So what is the test like? Each scan has a different feel and sound. Some are very loud and "obnoxious" as I call it. One of the scans is actually so quiet it nearly put me to sleep during the scan. It's just a long low humming and the machine "rocks" a bit so it was like being rocked to sleep with a lullaby. They are sure to wake you up with my all time favorite, however. I think it's one of the shorter ones at about a minute but it sounds like Star Wars is battling a jack hammer!!! It's actually hard not to break into a smile during this one if you think of it that way.

For me, since they have to do contrast, after they do 8 scans they pull me out again. They then search for a vein and inject me with a contrasting agent called gadolinium. (The only difference between this and giving blood is they are putting something INTO your bloodstream instead of taking it out.) My understanding is that gadolinium will work its way through your body and "highlight" the scans some because it reacts to the magnetic pull in a different way. In my case with the brain tumor it tells us if it has malignant tendencies or not. If the tumor enhances after the contrast, then it is likely turning malignant.

After the inject you, they put you back into the machine for a few more scans. For me this number is three. After the first part, this seems like such a short time.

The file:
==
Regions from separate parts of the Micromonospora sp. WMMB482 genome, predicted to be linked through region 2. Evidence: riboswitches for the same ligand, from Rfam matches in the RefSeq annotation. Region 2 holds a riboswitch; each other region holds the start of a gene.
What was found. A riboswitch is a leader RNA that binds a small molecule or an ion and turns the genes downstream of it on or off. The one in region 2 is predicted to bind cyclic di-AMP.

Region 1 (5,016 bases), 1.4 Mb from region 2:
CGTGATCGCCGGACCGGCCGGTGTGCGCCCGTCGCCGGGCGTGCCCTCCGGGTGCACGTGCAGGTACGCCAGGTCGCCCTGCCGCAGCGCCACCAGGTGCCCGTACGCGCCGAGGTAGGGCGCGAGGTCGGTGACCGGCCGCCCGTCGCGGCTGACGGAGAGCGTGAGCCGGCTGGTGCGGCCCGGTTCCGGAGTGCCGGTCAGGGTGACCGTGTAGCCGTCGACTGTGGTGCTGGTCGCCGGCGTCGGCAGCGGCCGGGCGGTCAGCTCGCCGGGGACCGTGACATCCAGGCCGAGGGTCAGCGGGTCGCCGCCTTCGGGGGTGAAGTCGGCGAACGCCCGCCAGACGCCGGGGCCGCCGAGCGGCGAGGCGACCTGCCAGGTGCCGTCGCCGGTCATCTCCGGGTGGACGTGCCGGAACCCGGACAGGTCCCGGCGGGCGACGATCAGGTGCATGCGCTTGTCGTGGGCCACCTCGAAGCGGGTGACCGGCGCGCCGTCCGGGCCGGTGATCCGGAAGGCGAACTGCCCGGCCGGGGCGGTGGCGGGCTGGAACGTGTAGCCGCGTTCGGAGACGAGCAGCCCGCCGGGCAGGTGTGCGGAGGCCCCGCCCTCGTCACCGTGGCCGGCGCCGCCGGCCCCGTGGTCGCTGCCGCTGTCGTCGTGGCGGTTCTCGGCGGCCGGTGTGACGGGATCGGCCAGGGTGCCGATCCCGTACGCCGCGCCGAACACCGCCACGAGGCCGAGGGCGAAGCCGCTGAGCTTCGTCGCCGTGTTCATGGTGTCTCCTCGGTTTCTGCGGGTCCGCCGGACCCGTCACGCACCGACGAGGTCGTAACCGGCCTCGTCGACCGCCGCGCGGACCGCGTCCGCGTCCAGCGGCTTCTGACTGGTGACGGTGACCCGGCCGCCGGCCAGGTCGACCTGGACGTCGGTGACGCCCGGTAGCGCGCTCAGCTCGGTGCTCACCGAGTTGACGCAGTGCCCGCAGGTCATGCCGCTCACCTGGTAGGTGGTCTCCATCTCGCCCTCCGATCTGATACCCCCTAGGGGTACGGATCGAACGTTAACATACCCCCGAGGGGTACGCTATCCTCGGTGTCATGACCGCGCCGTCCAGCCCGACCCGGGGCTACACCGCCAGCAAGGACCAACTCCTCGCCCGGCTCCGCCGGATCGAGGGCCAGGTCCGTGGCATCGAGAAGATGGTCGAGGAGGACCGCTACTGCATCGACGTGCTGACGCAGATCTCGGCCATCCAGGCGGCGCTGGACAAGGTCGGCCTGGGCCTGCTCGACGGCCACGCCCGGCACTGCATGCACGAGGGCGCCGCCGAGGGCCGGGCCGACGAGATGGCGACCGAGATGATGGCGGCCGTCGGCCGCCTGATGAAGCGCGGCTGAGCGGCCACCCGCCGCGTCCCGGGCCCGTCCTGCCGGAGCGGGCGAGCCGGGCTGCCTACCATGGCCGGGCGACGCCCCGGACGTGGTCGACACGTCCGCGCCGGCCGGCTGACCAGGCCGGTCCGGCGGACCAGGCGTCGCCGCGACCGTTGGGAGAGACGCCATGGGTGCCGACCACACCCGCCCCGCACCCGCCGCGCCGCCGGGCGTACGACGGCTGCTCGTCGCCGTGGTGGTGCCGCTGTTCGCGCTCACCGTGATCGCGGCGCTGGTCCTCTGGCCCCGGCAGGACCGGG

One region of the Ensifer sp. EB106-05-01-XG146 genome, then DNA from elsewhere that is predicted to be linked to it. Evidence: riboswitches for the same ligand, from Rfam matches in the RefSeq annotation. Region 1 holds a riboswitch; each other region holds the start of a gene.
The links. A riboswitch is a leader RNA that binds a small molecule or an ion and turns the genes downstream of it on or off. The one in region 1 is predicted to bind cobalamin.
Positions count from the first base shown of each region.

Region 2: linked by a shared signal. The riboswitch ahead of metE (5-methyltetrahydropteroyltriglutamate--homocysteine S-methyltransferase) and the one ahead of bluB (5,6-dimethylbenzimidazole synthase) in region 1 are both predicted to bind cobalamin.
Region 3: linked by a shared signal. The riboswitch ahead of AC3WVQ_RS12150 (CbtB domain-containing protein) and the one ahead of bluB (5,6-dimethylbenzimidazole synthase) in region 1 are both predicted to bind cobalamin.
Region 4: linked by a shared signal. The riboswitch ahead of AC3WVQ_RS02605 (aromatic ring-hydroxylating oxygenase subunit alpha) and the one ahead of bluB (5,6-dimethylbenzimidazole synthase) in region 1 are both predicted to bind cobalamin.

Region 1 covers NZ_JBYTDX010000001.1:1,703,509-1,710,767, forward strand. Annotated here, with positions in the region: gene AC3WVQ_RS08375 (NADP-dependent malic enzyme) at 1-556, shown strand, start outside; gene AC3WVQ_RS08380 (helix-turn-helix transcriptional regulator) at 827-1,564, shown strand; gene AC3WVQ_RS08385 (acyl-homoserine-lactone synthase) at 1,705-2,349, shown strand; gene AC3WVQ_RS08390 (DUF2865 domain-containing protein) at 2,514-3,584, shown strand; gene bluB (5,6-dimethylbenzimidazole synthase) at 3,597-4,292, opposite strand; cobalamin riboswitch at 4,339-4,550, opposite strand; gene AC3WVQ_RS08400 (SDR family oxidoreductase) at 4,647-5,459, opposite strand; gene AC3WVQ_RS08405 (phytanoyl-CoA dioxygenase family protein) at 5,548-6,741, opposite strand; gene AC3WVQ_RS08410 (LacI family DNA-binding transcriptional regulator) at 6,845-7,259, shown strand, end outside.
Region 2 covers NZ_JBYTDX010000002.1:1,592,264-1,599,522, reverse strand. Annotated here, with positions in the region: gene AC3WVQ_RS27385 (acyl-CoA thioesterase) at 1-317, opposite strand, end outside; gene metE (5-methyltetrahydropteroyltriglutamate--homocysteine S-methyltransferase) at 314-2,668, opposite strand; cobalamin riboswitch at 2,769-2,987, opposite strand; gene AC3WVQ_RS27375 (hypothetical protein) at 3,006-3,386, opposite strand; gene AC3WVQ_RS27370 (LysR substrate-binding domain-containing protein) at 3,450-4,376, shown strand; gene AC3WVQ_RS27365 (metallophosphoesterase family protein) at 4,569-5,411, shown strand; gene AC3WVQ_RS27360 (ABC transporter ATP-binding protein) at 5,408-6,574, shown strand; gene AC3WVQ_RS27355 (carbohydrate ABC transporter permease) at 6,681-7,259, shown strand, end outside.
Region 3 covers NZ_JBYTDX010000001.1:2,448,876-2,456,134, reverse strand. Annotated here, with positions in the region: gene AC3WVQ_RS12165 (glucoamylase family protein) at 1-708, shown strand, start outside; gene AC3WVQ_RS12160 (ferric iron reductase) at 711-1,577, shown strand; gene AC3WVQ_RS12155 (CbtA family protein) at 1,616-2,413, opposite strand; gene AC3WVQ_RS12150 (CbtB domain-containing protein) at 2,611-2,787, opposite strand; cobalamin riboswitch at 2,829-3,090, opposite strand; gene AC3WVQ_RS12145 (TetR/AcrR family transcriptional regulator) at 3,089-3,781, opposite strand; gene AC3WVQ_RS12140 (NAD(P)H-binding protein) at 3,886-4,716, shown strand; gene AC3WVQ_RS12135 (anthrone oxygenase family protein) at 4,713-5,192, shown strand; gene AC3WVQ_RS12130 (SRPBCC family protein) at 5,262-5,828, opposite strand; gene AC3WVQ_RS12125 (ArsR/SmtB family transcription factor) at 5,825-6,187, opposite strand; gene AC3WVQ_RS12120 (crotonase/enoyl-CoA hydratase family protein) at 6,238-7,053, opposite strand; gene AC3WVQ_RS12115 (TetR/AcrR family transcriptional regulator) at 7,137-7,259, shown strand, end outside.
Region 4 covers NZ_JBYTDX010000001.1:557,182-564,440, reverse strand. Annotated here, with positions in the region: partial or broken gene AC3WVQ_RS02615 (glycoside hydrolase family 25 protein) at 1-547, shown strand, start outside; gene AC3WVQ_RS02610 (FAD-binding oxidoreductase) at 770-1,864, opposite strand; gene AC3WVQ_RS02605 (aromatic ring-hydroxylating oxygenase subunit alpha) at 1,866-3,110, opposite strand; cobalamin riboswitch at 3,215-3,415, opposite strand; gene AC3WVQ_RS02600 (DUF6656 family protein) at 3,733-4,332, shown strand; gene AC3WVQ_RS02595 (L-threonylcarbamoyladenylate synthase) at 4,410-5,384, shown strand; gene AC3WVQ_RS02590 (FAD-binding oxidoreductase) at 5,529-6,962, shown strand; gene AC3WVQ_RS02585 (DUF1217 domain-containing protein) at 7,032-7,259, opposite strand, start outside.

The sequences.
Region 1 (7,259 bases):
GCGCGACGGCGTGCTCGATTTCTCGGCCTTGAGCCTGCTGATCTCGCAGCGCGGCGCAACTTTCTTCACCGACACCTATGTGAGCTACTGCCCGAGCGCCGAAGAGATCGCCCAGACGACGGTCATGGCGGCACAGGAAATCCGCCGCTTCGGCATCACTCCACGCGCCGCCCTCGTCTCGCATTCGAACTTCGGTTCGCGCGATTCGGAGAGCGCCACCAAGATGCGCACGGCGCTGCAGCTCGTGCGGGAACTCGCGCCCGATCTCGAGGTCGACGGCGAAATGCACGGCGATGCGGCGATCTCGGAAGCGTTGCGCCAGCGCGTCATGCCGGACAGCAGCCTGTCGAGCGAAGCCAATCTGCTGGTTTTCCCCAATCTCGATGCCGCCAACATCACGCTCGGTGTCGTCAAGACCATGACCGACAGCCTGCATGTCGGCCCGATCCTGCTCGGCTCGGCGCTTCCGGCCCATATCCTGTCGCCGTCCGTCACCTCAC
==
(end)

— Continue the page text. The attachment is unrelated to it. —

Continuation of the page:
After it is all done, they pull you out and you are free to leave. That's really all there is to it. I know that I had several questions before my first scan, not necessarily about the MRI but about the contrast. Many of the things I saw online made it sound like they give you an IV drip to give the contrast. Now maybe some do, but at my clinic they do not and it's proof that they don't have to if you have the intense dislike of IVs like I do. (I don't mind them if they are giving me pain meds, gonna knock me out, make me feel better, etc... I do have a problem with them being in me when I'm perfectly healthy and have too much time on my hands to think about it!!!)

I know that my other concern was that, although not claustrophobic, I'm not a fan of enclosed places. I wasn't sure if I'd be able to get through the MRI with my head in there. Honestly, unless you are just being interested in the surrounding, you don't realize it is confined. They cover your eyes and you really don't realize what is going on inside.

Alright, I think that is enough details. If anyone happens to come across this with questions on an MRI and still has questions, send me a comment and I'll try to answer it.


  1. My sis just went through this yesterday. Thank you for the post as it is exactly what she went through and we did not think to ask of what was in the shot and why it was given at that time.

  2. Is the radiation on MRI skans bad for you?

  3. Actually an MRI uses magnetic fields and does not have radiation in it so there is no exposure to radiation. The only thing you have to be cautious with is the Gadolium injection. It contains a sugar mixture that can cause problems with your kidneys.